Eight years after taking the helm as LPGA commissioner, Mike Whan has driven the number of tour events from 23 to 35. He launched the 2017 season with a record $67 million in official prize money and finds the tour enjoying six consecutive years of television viewership growth. The former Procter & Gamble brand manager and TaylorMade-Adidas Golf executive vice president helped bring golf to the Rio Olympics last year and has developed programming that’s grown the annual number of junior girls introduced to the game tenfold during his tenure. He was recently named chairman of the World Golf Foundation for 2017. On National Golf Day
, he discusses the state of the women’s game.
Tell us about your new role chairing the World Golf Foundation.
The World Golf Foundation is made up of board members of the largest stakeholders in the game. The PGA Tour, the LPGA Tour, the European Tour, the R&A, the USGA, PGA America, etc. We focus on three major things: [growing] the game initiatives we all need, the World Golf Hall of Fame and how to best position golf by understanding where the game stands on a global basis.
The WGF is one of the reasons golf at the Olympics was such a realistic vision because that group was already getting together and made a bid to enter the Olympics for Rio 2016. If you jump back eight or nine years ago, that was a bold step. I'm flattered by the chair position, but the truth of the matter is it's a rotating position. We all take turns leading.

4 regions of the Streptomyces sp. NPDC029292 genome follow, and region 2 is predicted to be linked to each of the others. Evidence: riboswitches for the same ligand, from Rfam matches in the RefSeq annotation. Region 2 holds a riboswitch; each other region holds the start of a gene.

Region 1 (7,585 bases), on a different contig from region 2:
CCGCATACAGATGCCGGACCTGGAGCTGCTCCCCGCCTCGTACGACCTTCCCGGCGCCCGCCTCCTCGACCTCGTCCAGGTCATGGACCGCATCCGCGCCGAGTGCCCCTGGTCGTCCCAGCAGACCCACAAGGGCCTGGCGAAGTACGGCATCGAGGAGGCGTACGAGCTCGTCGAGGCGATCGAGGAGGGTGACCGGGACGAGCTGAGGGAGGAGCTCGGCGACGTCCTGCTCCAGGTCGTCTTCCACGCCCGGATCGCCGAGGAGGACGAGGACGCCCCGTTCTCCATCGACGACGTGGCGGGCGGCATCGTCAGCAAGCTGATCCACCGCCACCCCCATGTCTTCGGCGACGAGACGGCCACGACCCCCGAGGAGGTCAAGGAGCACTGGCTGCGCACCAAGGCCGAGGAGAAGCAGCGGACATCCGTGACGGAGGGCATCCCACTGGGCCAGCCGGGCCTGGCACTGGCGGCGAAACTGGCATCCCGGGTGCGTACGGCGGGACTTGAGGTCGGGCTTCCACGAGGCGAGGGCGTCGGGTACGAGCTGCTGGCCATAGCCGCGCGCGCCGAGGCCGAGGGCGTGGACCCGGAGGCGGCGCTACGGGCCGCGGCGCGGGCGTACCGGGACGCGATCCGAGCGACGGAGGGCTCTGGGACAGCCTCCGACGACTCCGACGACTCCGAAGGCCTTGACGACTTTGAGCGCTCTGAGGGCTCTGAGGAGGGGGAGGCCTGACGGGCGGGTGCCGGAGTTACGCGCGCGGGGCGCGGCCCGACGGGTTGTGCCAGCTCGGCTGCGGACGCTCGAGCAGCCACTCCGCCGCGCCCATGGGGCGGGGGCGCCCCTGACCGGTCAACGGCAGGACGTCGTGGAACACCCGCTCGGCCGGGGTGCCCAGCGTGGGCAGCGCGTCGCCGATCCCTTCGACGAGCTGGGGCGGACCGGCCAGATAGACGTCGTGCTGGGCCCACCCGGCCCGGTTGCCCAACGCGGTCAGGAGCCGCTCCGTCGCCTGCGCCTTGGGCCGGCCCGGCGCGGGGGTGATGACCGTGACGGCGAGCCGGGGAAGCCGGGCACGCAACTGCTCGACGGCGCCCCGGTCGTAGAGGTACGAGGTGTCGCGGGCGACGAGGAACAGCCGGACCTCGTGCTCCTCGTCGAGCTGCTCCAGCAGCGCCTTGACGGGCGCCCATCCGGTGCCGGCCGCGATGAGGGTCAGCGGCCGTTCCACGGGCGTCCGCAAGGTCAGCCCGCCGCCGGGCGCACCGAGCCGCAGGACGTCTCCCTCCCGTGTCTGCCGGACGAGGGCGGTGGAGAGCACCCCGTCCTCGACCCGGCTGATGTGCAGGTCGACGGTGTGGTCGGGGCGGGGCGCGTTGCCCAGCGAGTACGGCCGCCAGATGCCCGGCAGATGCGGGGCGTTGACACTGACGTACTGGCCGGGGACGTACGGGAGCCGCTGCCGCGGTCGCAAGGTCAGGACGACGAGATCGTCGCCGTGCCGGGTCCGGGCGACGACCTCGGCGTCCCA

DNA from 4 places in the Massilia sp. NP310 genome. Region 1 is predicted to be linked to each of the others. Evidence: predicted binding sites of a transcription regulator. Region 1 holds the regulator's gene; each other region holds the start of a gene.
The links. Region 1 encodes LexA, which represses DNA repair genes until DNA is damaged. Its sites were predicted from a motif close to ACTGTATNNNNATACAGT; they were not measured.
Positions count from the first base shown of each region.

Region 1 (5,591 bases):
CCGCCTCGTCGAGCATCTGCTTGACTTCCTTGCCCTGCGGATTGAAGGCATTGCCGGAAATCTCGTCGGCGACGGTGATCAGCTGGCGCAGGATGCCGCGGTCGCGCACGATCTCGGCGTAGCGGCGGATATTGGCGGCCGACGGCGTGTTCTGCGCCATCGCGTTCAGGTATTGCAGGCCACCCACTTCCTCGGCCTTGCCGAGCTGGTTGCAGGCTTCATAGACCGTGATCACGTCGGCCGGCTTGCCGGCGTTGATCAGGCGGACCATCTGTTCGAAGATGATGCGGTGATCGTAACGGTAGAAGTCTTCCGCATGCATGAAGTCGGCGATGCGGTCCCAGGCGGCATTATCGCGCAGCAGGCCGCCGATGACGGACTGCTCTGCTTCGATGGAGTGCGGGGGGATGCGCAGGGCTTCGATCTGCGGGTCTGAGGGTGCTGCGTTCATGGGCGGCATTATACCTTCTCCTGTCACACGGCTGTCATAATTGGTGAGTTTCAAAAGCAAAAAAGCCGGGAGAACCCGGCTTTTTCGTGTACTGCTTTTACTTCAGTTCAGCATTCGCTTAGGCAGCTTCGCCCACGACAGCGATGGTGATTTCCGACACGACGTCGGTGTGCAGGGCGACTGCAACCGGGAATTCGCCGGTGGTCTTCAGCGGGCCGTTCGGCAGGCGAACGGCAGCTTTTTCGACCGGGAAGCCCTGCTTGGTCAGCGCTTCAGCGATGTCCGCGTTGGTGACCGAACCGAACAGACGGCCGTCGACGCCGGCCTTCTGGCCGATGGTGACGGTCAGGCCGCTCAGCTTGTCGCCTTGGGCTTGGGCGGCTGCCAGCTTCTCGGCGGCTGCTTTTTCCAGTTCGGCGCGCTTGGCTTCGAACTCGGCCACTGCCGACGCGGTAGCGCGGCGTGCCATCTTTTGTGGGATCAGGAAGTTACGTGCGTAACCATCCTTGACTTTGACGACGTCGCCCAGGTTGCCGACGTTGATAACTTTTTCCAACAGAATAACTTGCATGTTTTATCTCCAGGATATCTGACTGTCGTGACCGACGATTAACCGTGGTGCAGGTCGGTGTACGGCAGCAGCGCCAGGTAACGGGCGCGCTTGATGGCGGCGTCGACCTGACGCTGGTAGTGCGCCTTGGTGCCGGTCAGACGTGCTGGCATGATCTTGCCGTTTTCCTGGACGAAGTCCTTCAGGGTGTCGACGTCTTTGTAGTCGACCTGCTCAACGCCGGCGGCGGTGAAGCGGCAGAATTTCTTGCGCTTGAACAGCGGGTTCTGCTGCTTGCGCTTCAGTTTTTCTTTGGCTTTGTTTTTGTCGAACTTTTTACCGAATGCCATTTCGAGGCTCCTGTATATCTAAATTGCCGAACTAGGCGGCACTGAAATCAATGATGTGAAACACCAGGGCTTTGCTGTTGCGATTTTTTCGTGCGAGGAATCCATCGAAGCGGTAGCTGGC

How has the LPGA Tour evolved during your tenure?
When I started in 2010, North America was frozen in a deep recession. It was tough. Now, I'm enjoying problems I never thought I’d have like schedule congestion, too many events that want the same time, rising purses and challenges with our global TV agreements in terms of how to keep everybody happy. We're playing 35 times; 170 countries are watching; and our purses are 70 percent higher.
How are you reaching youth?
If you want to change the face of golf, it's going to start by changing how 12-, 13- and 14-year-old females feel about this game, and then their introduction to the game. We ran a program with the USGA [to introduce] about 5,000 girls under the age of 14 to the game per year in the U.S. I said, "Bring me a plan that shows by the time I stand up at the podium in Rio, I can say 50,000 girls per year in America are being introduced to this game." If a quarter of a million girls are being introduced every five years, now we've got something that's game-changing.
Last year, we introduced 62,000 girls to the game. Now we've set the goal of 100,000 per year by the time we get to the Olympics in Japan. If you look at the actual U.S. numbers for girls under the age of 18 playing the game, that number is up 81 percent in the last five years. If you ask, "How do you feel about the future of the game in 10 to 15 years?" I'd say, "Great because the future of the game is currently 12 or 8 or 9."
How do you characterize the appetite for golf?
When I left the industry in 1999, there were about 25 million people playing golf, and when I came back there were still 25 million people playing golf. The exciting thing for me is when I came back we had identified there were another 37 million people saying, “I really want to take up golf, or get more involved in golf long term.” What any sport wants is latent demand. We're coming off six years of viewership increases and corporate spending increases. The interest in the game is as high as ever, and this is especially true on a global basis.
How’s your game?
It's great in the offseason. I have a teacher here in Orlando who’s worked with me for four years. I see her every Thanksgiving, and then by mid-January she'll say, "See you at Thanksgiving." I'll come back the next Thanksgiving and she'll say, "My God, what’s happened to you?" because, after nine months of not playing, my game is a complete mess again.